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Jewish Journal

A Marshall Plan for Ukraine: A dream or reality?

by Dr. Vladimir Melamed

February 4, 2014 | 10:20 am

Screenshot from video

Screenshot from video

Ukraine is on the verge of a civil war. Although the government resigned and the former Prime Minister Nikolai Azarov left for Vienna to visit his son, the rest of the Cabinet carries on anti-Ukrainian politics implemented by President Yanukovych and vigorously endorsed by the Kremlin. The Opposition leaders refused to take part in the to-be-formed new government realizing its imminent puppet role under Mr. Yanukovych's leadership. Yanukovych himself is not free in a geostratigical game, for he is on a short leash from the Kremlin and the main leash-keeper is Vladimir Putin, President of the Russian Federation.

Neither the European Union nor the United States wants the escalation of the conflict, or, in historic terminology, the "Balkanization of Europe." So far, Russia has always been one step ahead, overplaying the EU, in keeping Ukraine in the orbit of Russia's geopolitical interests. The question so far remains unanswered whether or not the western democracies will take an initiative to secure the rising Ukrainian democracy, or, as it was in the past,  continue issuing declarations of support.

Ukrainian Opposition leaders expressed regret at European and American indecisiveness. Nowadays, the situation may change. At the Munich Security Conference, Arsenii Yatseniuk, the chairman of Bat'kivshchyna (the Fatherland) party, a main political opposition force in the Ukrainian Parliament, called for actions--"We need deeds not words."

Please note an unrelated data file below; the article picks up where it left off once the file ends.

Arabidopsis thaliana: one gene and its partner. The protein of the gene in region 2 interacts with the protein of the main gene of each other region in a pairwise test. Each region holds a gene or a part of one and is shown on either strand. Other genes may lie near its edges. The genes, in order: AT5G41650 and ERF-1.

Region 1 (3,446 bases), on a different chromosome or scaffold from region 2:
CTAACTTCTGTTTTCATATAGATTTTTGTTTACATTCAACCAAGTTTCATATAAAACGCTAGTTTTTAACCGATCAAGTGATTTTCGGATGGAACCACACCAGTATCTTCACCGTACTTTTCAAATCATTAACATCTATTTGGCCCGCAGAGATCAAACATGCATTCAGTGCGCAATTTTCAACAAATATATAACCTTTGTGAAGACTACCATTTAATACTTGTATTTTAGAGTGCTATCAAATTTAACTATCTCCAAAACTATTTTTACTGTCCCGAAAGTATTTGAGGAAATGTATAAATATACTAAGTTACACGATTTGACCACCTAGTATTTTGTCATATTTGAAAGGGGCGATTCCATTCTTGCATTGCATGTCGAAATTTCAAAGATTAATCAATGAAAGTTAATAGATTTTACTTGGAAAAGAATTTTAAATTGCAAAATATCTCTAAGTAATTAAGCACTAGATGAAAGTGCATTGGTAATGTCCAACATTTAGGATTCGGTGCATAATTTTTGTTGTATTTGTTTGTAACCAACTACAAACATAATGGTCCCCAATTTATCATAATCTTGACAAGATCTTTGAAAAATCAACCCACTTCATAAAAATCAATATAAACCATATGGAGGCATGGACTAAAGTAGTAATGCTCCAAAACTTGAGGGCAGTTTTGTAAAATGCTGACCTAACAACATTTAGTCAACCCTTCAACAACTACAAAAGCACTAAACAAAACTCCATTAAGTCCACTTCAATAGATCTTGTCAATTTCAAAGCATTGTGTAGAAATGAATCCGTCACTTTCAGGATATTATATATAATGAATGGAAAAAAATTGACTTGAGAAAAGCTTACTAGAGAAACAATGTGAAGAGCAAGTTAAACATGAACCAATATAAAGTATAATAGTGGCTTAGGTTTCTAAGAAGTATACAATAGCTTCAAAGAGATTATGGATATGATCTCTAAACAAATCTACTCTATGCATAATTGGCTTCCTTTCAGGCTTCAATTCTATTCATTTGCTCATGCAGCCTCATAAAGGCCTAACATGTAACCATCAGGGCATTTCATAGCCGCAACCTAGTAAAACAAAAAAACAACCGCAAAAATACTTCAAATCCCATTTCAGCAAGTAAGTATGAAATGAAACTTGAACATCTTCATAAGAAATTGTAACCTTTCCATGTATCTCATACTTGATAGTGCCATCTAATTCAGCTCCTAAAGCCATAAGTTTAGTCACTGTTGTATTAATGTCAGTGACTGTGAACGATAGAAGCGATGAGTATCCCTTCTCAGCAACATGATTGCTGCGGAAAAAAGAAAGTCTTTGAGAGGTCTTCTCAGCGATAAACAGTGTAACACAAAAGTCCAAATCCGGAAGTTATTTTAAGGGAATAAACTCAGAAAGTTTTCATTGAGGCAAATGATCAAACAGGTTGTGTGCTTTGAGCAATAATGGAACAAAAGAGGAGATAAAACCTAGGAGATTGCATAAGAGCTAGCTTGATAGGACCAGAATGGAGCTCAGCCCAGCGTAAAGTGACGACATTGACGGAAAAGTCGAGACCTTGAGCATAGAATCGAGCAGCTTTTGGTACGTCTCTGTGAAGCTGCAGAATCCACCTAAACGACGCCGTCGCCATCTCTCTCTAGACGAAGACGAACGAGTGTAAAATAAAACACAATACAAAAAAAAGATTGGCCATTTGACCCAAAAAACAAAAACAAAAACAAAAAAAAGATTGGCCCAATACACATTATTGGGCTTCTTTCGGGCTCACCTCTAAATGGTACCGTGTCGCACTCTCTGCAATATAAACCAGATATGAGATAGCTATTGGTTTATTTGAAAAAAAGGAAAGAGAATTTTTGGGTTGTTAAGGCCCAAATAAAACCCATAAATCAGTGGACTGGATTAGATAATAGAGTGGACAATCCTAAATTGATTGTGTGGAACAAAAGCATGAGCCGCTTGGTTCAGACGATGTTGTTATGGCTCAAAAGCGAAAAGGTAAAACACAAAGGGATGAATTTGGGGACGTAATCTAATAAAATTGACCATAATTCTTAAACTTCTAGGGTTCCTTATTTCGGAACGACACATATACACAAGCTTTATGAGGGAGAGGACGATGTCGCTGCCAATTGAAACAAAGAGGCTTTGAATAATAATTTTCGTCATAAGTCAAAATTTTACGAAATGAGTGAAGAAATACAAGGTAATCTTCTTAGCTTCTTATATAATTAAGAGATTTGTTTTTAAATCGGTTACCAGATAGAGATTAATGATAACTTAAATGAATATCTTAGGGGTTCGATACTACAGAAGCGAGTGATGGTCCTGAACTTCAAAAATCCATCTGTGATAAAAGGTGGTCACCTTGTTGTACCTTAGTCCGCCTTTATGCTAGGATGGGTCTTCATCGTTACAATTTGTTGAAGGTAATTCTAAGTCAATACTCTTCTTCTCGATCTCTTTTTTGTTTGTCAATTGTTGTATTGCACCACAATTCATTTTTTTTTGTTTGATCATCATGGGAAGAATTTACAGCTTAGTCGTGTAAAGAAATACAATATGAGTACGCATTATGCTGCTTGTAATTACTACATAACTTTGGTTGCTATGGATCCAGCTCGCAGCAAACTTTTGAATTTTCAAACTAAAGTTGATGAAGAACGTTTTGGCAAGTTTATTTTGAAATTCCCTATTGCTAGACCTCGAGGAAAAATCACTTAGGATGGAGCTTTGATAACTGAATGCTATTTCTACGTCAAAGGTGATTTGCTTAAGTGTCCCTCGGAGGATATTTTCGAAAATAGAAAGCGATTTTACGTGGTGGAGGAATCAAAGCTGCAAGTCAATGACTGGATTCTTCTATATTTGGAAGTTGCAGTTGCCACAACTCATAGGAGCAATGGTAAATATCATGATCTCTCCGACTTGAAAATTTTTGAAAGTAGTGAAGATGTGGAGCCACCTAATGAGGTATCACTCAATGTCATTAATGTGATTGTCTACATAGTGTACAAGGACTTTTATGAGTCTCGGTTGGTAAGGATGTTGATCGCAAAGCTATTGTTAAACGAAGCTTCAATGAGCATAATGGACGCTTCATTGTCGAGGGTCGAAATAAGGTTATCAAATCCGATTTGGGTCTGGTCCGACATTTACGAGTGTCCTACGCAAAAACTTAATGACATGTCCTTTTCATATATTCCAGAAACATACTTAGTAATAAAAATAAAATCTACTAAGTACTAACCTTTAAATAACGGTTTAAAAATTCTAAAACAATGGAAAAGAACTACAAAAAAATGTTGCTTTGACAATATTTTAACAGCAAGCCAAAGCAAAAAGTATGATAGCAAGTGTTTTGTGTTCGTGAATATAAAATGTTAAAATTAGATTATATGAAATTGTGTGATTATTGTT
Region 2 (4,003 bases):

He also challenged the EU and US governments with a new Marshall Plan. The course once outlined in the Marshall Plan helped rebuild postwar Western Europe and contained the spread of Stalinism beyond the "Iron Curtain." A new Marshal Plan should create a collective effort to stop the escalation of the conflict, to protect Ukrainian democratic institutions, to ensure the new parliamentary and presidential elections and to put police and security forces under public control--not to mention garner economic and humanitarian aid for Ukraine. If enacted, it may, after 22 years of desperate Ukrainian nation-building, eliminate a Kremlin leash that so far has been strong and short.

US Secretary of State, John Kerry, has expressed solidarity of the US and EU with the people of Ukraine. His European counterparts also pledged to support Ukrainian democracy and self-determination. Ukrainians are not sure if these statements will materialize into actions. The time is running out, for after the Sochi Olympics, Russia may commence political and military pressure against the Ukrainian Opposition. In the words of one of Putin's advisors, President Yanukovych should subjugate the rebellion.

The Yanukovych regime as well as the Russian pro-governmental circles like to play an anti-Semitic card, blaming the right wing of the Opposition in anti-Jewish rhetoric and interpreting the slogan 'Ukraine above all' as a Nazi-like motto. By-and-large it is another propagandist trick on the part of corrupted Ukrainian authorities and the Russian political technologists.

Another anti-Ukrainian concept is a notion of a so-called Russian brotherhood with Ukrainian people. It works in the South-East of Ukraine. While the very notion of the one nation is historically incorrect, the Russians who live in the eastern and southern regions of Ukraine, still do not regard themselves as Ukrainian citizens of Russian descent. On the contrary, they rather identify themselves with the Russian Federation, often denying the Ukrainian statehood.  One can hardly imagine a person of African or Asian descent living in France, Germany or United States who would not self-identify himself as French, German or American in terms of national affiliation.

In Ukraine, a nation is still to be built. In this regard, an interview with a Jewish girl from EuroMaidan in Kyiv is of utmost significance. Her outlook demonstrates a new vision of Ukrainian nation composed of all ethnic groups living in Ukraine. In perfect Ukrainian language she emphasized, "We stand for the principles, for democracy, for freedom and security and we stand against the corrupt government and police brutality. We do that because we believe in the new and democratic Ukraine."

The time has come for the new Marshall Plan for Ukraine. The EU and US have lived up to the so often declared principles of democracy and freedom. It is not Wellbeing Above All and it is not Ukraine Above All, but it is Freedom and Democracy Above All.

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